Coated Kevlar Stops Bullets—and Microbes

October 1, 2008

1 Min Read
Coated Kevlar Stops Bullets—and Microbes

R&D DIGEST


A polymer-coated Kevlar is able to fend off microbes including viruses, fungi, and bacteria. The fabric could be critical for medical emergency workers who use Kevlar vests in high-risk situations.

Researchers from the biomedical engineering program at the University of South Dakota (Sioux Falls, SD) applied polymethacrylamide (PMAA) to the surfaces of Kevlar fabrics.

The researchers used an in situ polymerization method to provide methacrylamide (MAA) within coating polymer binders. When treated with chlorine bleach, the amide groups of the coated PMAA side chains were transformed into stable acyclic N-halamines.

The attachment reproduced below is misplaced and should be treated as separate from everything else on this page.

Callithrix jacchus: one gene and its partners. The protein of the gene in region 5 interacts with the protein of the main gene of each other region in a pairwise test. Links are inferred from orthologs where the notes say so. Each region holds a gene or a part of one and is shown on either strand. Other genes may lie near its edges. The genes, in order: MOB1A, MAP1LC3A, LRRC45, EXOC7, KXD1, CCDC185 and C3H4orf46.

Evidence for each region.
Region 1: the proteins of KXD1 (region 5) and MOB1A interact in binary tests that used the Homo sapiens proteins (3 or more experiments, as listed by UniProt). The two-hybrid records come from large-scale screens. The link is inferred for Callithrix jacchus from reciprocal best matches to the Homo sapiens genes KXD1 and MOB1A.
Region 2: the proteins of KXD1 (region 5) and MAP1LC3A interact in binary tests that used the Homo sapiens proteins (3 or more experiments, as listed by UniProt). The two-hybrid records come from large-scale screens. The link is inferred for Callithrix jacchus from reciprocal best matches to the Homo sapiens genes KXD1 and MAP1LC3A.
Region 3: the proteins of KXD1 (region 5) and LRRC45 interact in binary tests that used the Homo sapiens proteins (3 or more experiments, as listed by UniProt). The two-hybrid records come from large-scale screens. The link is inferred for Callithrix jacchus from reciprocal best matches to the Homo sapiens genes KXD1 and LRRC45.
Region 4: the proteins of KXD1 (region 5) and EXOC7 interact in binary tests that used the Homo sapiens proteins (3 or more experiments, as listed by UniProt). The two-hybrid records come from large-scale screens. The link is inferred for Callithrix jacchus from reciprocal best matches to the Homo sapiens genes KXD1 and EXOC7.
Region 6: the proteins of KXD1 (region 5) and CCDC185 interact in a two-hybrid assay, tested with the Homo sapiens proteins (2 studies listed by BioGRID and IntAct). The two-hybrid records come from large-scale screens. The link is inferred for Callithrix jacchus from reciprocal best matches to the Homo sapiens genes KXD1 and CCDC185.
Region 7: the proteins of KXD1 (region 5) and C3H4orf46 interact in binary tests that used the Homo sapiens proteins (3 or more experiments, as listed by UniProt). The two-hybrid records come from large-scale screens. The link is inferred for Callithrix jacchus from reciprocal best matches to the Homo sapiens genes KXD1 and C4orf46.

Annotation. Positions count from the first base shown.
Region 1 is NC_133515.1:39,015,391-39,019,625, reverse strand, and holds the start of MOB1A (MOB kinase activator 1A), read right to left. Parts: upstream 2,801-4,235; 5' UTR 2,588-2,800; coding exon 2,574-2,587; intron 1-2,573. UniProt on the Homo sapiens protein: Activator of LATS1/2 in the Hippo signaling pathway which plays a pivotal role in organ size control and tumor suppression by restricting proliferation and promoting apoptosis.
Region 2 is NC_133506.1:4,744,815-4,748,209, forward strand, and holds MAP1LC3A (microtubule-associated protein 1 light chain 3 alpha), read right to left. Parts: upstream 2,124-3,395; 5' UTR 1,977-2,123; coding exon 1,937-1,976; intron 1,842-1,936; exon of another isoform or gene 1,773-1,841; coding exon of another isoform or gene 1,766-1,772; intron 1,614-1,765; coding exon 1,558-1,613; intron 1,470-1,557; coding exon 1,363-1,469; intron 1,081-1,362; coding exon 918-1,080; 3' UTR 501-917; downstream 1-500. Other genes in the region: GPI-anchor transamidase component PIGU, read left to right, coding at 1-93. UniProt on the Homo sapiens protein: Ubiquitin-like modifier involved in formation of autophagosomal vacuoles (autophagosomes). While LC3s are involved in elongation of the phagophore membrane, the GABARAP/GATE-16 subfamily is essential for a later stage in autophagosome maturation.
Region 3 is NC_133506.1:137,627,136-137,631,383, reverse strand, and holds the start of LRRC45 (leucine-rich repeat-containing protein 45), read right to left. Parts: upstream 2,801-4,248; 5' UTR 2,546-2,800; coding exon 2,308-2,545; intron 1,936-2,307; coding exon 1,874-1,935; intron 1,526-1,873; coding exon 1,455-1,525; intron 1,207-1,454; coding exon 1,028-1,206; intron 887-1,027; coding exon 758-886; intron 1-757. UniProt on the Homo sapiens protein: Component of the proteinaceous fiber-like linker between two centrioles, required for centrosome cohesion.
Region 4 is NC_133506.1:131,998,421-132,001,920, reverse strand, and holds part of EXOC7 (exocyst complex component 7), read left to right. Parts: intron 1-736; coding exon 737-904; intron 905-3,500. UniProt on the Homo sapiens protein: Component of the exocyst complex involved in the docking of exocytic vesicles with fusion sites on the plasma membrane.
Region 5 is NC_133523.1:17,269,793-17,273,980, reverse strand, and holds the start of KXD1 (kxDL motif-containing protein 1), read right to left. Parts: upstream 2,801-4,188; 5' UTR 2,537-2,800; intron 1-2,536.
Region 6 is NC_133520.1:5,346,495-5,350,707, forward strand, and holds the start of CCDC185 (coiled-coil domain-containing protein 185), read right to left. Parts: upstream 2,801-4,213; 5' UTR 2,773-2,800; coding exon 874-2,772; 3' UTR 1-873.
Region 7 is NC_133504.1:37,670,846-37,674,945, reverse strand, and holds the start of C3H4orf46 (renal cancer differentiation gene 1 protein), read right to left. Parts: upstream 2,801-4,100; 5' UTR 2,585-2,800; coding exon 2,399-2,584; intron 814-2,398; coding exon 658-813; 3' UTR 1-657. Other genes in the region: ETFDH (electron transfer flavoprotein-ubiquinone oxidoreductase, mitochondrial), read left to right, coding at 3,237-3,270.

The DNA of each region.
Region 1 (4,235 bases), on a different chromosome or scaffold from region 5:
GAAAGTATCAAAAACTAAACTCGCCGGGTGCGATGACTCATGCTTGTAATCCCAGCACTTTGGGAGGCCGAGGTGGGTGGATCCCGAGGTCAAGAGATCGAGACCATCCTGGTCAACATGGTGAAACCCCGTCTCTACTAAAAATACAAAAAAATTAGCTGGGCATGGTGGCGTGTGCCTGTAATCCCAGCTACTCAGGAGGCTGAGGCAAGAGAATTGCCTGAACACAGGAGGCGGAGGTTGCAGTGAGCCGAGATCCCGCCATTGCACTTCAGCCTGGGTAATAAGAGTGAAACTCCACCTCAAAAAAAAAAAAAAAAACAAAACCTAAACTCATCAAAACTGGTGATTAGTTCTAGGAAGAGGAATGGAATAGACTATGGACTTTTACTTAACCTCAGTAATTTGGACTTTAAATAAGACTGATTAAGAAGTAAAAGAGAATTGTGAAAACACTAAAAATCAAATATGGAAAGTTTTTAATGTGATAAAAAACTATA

According to the study, published in Industrial and Engineering Chemistry Research, the resultant fabric materials provided potent, durable, and rechargeable biocidal activities against several microbes. These microbes include E. coli (gram-­negative bacteria), S. aureus (gram-positive bacteria), C. tropicalis (fungi), MS2 virus, and Bacillus subtilis spores. The researchers report that thermal and mechanical properties of the original Kevlar fabrics were retained after the coating treatment.

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